When covering classroom management-related topics and routines, it pays to be highly detailed.
Providing steps for independent work, modeling how not to enter the classroom, teaching the ins and outs of small-group collaboration . . .
Anything and everything that involves what you want your students to do—or not to do—should leave nothing to chance.
When presenting academic lessons, however, although details are still important, captivating attention leapfrogs to the forefront.
Because unless your students are genuinely interested in what you’re offering, then learning and behavior will suffer.
Good teaching requires you to have a quiver of strategies you can draw upon to pique curiosity, activate listening, and shake boredom of its grip.
One of the best ways to do this is with small doses of mystery. When sprinkled here and there like the first wisps of snowfall, it has a unique way of cutting through the distractions of modern childhood, grabbing attention by the lapels and pulling students deep into your lessons.
What follows are four ways to bring this simple but powerful strategy into your classroom.
Begin with a story.
Storytelling is inherently mysterious. Because it invites students to follow along with you down a winding path to who knows where—with uncertainty, surprise, and the promise of revelation waiting around the bend—it builds anticipation and suspense and alights a pressing need to know more.
Although you can use it virtually anytime, anywhere, and with any subject, spinning a good yarn to introduce new units and topics of study is especially effective—because it will generate enthusiasm and interest before you get to the heart of your material.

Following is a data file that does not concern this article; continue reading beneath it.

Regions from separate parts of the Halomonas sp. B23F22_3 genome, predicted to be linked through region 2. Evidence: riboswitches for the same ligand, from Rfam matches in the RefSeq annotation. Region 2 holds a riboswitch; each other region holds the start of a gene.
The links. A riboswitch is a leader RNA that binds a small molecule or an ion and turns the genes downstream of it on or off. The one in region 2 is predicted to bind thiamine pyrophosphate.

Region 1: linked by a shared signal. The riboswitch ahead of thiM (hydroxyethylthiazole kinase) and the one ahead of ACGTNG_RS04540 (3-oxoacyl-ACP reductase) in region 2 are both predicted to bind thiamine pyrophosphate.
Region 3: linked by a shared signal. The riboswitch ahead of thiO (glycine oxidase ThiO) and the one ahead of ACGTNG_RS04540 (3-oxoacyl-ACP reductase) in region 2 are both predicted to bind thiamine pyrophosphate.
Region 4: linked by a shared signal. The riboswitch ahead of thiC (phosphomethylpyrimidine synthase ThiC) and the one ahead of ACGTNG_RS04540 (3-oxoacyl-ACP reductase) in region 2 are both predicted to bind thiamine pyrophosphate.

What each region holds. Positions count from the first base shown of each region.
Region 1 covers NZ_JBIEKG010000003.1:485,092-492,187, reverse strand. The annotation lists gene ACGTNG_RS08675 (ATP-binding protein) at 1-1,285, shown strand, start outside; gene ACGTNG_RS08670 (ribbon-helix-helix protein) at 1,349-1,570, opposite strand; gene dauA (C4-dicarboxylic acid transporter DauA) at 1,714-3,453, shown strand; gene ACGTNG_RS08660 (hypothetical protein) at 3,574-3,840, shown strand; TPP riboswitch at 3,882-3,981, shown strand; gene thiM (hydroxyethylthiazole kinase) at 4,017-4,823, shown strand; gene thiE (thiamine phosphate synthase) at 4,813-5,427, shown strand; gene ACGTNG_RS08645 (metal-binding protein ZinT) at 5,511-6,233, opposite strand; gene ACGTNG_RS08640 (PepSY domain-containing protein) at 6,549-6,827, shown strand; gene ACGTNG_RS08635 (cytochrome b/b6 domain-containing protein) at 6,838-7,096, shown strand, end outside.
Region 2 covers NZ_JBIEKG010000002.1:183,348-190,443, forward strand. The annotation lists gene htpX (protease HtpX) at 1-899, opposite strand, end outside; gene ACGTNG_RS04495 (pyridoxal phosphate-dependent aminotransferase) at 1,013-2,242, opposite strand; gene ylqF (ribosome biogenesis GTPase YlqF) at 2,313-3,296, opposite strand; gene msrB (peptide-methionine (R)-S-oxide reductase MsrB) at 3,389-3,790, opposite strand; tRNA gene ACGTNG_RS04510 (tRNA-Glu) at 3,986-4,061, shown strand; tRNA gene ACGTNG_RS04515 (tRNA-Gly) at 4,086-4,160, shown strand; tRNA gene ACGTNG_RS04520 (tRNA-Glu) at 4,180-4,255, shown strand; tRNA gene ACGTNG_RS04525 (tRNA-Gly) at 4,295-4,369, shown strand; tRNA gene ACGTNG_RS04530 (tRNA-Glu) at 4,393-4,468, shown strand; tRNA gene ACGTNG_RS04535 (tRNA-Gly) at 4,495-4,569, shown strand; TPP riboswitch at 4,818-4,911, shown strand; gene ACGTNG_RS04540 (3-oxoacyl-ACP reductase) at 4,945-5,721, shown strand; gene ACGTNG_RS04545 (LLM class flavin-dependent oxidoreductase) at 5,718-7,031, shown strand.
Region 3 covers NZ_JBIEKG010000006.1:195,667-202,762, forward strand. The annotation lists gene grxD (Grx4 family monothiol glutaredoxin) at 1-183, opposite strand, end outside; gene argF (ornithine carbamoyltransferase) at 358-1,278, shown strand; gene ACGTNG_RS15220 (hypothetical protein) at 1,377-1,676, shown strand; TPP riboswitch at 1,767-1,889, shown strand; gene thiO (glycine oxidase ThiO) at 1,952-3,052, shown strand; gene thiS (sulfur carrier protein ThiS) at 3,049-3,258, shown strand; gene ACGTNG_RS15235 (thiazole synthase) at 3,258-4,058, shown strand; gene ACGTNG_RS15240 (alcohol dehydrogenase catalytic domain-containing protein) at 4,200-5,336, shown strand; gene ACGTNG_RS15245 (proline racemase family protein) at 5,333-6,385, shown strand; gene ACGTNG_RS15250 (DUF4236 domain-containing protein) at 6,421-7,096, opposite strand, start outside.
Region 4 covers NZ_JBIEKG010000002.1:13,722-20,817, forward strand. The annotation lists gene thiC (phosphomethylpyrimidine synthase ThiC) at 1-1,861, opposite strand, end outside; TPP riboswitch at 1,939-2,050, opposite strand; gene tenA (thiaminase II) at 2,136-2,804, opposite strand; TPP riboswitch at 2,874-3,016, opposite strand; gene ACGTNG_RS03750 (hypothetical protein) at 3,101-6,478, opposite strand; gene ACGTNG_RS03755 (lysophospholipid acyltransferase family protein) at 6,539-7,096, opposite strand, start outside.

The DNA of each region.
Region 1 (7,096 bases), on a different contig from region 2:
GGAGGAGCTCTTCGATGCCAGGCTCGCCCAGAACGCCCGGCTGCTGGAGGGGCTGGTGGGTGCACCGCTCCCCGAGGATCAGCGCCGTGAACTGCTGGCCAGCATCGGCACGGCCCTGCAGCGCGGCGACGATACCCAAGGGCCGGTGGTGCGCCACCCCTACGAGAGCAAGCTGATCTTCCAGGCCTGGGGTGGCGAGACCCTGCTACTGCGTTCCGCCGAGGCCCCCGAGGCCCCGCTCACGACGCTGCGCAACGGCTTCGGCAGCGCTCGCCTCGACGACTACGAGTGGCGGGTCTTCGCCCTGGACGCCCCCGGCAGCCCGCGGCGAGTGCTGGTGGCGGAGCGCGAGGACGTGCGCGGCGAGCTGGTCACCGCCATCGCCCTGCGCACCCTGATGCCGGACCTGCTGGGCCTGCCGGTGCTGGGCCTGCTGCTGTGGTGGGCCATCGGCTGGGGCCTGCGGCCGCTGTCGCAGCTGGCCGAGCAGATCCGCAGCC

Never explain how your students should feel.
It’s easy to mistake the call for more detail to include the need to explain to students how they should feel and what they should think about their learning, which removes the mystery and excitement of discovery. This is a common error that effectively turns students off from learning.
Allowing students to think for themselves improves independence, sparks animated conversation, and fills the room with a sense of surprise. It allows them to feel the deep, raw emotions and pure reactions to your words and instruction. It is the very soul of learning, and you never, ever want to remove it from your classroom.
Don’t explain every why.
Another common error is to explain every why to students. The truth is, unless you have a specific reason for doing so, it’s best not to explain why a character did this or that or why a solution works better one way versus another. Provide the what in high relief, but allow your students to work out the why—at least, initially.
It is the mystery of why, after all, that draws students in and gives them reason to care about what you’re teaching. It provides challenge and helps them to see themselves in characters and figures of history, stirring an empathetic point of view that leads to deeper understanding.
Leave blanks to fill.
Although it takes some forethought, leaving strategic gaps of information out of your lessons and stories can fuel great interest. The key, though, is to be sure there are enough clues for students to bridge those gaps with informed predictions.
Great writers do this all the time. Your favorite novels leave blanks of mystery you are made to fill. If they explained everything, you’d have far less incentive to turn the page. The promise of prediction followed by discovery is a powerful allure for students as well.
A Magical World
Some instructional methods emphasize giving away far too much mystery—which removes a natural incentive for learning that all students have in abundance.
The truth is, over-explanation takes the fun and intrigue out of learning. We want our students thinking one step ahead, predicting, turning the page, filling in the blanks, and peeking around the next bend.
We want them invested and engaged and walking lockstep with the characters of the stories we tell. We want them leaning in, eyes dancing, and hearts fluttering, absorbed in the moment.
Like Jane Austin, C.S. Lewis, George R.R. Martin, and every great storyteller, when we infuse our teaching with a sense mystery, when we draw our students deeper into our lessons using their own innate inclination to solve a good riddle and figure out a good why . . .
We usher them into a bright-new, blinking, magical world of learning.
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